Territorial, expert navigators: The black howler monkeys of Mexico

January 29, 2021

An international team of researchers led by Oxford Brookes University shows that black howler monkeys in Mexico not only remember where important events took place in their habitat, but also when to return to such locations.

The researchers recorded the behaviour of five groups of black howler monkeys accumulating over 3,000 hours of field observations at Palenque National Park, southern Mexico.

Expert fruit foragers

Black howler monkeys were observed navigating deliberately towards out of sight fruit trees that were ripening. Fruit is a desired food by many animals in rainforests so being able to anticipate when fruit is going to be available and where, is a great strategy to forage ahead of competitors. The monkeys selected a small subset of fruit trees with easy-to-remember ripening cycles - showing, like humans, a tendency to minimise information processed during navigation.

Lead researcher Dr Miguel de Guinea expert in Evolutionary Anthropology, Oxford Brookes University said: "In the same way that we remember the location of our favourite restaurants, primates remember the locations of their favourite fruit trees in rainforests. But there is a clear difference: fruit trees, instead of following established opening hours, can produce fruit at different times of the year during very specific windows. It is fascinating and impressive that a relatively small-brained primate can memorise the ripening patterns of many different trees and anticipate the emergence of fruits."

Vocal warning at set locations to ward off rival troops

The research found that black howler monkeys travelled in long, straight lines, before reaching a location where they had previously encountered a neighbouring troop. After reaching these locations, the monkeys used loud calls to warn neighbouring primate groups of their territorial range. The groups of monkeys started travelling in a completely different direction afterwards, indicating that they purposely navigate to these set locations.

Co-researcher Dr Sarie Van Belle from the University of Texas at Austin, USA commented: "We already know that in howler monkeys, loud vocalisation plays a central role in defending their home ranges. With this study, we have learned that they return to areas where neighbouring groups had breached the home range border, to vocally announce that the area was occupied."
You can read an abstract of the paper from the journal Animal Behaviour:
Find out more about

Pictured: Group of howler monkeys feeding by Dallas Levey

Oxford Brookes University

Related Behaviour Articles from Brightsurf:

Infection by parasites disturbs flight behaviour in shoals of fish
Shoal behaviour in fish is an important strategy for them to safeguard their survival.

The influence of social norms and behaviour on energy use
People tend to conform to what others do and what others regard as right.

Brainstem neurons control both behaviour and misbehaviour
A recent study at the University of Helsinki reveals how gene control mechanisms define the identity of developing neurons in the brainstem.

Couples can show linked behaviour in terms of risk factors to prevent type 2 diabetes
New research being presented at this year's Annual Meeting of the European Association for the Study of Diabetes (EASD), held online this year, shows that when one half of a couple shows high levels of certain behaviours that prevent type 2 diabetes, such as good diet or exercise, that behaviour also tends to be high in the other half of the couple.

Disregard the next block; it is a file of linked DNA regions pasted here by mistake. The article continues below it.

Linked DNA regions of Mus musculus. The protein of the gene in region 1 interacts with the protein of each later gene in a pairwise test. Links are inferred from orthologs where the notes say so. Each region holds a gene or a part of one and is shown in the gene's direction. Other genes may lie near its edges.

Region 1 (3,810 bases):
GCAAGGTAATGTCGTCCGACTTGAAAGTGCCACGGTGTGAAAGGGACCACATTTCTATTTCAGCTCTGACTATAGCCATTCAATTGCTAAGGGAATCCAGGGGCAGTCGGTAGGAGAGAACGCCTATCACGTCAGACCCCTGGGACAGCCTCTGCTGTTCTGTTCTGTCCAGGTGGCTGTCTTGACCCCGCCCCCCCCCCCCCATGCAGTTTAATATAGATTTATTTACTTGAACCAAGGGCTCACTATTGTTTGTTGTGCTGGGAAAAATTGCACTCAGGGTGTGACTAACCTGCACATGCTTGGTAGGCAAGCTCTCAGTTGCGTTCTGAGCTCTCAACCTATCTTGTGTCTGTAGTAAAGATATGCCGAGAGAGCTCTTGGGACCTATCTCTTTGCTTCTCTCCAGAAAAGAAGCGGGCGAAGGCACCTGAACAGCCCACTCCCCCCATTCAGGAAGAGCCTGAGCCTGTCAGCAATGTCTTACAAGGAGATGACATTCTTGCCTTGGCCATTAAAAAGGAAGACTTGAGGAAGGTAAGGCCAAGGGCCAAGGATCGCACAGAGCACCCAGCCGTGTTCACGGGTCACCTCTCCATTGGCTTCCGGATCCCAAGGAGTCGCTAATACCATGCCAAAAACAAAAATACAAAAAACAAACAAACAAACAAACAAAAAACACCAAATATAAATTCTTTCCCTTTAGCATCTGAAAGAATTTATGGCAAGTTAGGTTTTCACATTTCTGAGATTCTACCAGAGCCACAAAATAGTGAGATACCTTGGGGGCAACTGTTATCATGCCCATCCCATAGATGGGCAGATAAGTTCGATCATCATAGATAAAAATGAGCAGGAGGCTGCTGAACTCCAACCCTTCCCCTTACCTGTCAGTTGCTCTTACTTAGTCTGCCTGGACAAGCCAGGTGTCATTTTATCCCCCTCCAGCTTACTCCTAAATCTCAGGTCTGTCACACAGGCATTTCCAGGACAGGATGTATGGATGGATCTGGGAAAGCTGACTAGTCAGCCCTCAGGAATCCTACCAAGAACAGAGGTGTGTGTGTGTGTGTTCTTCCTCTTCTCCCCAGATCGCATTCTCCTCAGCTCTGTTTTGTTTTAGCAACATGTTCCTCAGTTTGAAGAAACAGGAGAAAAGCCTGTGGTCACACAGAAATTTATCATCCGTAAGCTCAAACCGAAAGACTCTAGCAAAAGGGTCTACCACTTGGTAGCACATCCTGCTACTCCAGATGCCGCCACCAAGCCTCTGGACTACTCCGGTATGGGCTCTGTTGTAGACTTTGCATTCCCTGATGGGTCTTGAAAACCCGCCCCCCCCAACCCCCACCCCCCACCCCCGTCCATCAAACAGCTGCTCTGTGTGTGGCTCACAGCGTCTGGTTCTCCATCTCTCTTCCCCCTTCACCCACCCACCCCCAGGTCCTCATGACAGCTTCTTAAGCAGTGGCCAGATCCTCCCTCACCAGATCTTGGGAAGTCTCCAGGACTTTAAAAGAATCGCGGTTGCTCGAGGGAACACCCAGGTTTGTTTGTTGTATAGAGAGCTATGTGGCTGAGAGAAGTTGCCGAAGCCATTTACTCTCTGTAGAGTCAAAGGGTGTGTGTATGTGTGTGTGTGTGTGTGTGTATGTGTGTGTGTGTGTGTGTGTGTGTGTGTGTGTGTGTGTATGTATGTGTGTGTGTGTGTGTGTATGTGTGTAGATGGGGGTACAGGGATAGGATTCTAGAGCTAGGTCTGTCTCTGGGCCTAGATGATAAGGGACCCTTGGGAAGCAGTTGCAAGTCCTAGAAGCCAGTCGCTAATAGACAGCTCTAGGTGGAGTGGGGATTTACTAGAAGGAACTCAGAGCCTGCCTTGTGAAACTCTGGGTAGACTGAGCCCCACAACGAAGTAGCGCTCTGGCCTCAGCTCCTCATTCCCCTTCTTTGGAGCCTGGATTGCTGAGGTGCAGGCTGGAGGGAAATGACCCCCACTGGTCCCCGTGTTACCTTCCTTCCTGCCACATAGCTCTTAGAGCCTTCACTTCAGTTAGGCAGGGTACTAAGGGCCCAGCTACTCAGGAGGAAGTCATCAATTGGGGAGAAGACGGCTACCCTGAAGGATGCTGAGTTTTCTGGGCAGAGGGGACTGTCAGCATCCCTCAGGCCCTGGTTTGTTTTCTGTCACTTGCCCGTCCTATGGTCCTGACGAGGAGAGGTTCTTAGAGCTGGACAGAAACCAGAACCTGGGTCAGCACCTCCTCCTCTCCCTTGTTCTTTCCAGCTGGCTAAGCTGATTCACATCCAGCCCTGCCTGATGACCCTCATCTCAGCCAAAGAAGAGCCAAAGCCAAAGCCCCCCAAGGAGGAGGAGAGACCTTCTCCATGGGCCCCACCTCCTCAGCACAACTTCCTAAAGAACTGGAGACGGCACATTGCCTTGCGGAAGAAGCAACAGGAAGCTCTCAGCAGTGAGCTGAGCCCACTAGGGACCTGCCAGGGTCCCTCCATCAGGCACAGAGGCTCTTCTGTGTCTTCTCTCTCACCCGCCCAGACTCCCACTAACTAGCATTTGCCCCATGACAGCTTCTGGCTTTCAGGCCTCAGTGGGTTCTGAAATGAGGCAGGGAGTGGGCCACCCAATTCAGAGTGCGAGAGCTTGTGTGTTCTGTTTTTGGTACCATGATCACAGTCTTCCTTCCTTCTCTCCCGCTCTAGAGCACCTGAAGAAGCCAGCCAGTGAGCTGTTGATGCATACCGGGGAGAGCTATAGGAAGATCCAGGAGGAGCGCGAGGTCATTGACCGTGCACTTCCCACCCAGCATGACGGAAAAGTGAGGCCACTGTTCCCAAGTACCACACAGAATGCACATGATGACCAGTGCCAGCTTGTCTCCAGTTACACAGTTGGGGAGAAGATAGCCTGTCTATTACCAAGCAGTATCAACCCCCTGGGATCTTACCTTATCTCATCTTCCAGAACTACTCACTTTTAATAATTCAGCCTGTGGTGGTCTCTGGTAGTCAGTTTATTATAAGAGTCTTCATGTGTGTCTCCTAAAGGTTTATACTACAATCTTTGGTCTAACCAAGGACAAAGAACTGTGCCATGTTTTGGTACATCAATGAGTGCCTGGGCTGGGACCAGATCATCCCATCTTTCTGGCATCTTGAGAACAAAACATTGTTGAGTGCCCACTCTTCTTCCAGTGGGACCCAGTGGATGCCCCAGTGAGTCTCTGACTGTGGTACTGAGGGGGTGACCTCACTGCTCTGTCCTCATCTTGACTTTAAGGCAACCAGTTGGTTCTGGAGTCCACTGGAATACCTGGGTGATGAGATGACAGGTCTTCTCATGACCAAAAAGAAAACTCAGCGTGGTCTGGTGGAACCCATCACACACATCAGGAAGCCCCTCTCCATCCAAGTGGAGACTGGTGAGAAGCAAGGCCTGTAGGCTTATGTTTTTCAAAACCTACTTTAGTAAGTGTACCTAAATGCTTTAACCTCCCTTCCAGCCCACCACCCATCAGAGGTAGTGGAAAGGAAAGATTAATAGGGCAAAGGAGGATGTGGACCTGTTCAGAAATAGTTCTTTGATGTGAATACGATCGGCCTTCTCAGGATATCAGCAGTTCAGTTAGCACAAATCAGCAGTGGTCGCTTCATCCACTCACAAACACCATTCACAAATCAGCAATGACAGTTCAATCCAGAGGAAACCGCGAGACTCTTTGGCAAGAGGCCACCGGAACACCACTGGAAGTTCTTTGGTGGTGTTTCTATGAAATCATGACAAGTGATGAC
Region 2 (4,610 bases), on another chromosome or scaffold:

Addicted to the sun? Research shows it's in your genes
Sun-seeking behaviour is linked to genes involved in addiction, behavioural and personality traits and brain function, according to a study of more than 260,000 people led by King's College London researchers.

Less flocking behavior among microorganisms reduces the risk of being eaten
When algae and bacteria with different swimming gaits gather in large groups, their flocking behaviour diminishes, something that may reduce the risk of falling victim to aquatic predators.

Vibes before it bites: 10 types of defensive behaviour for the false coral snake
The False Coral Snake (Oxyrhopus rhombifer) may be capable of recognising various threat levels and demonstrates ten different defensive behaviours, seven of which are registered for the first time for the species.

Unwanted behaviour in dogs is common, with great variance between breeds
All dog breeds have unwanted behaviour, such as noise sensitivity, aggressiveness and separation anxiety, but differences in frequency between breeds are great.

The Lancet Psychiatry: Life-course-persistent antisocial behaviour may be associated with differences in brain structure
Individuals who exhibit life-course-persistent antisocial behaviour - for example, stealing, aggression and violence, bullying, lying, or repeated failure to take care of work or school responsibilities - may have thinner cortex and smaller surface area in regions of the brain previously implicated in studies of antisocial behaviour more broadly, compared to individuals without antisocial behaviour, according to an observational study of 672 participants published in The Lancet Psychiatry journal.

World-first studies reveal occurrence of 'chew and spit' eating behaviour
A landmark study into the prevalence of the disordered eating behaviour known as 'chew and spit' has revealed concerning levels of such episodes among teenagers.

Read More: Behaviour News and Behaviour Current Events
Brightsurf.com is a participant in the Amazon Services LLC Associates Program, an affiliate advertising program designed to provide a means for sites to earn advertising fees by advertising and linking to Amazon.com.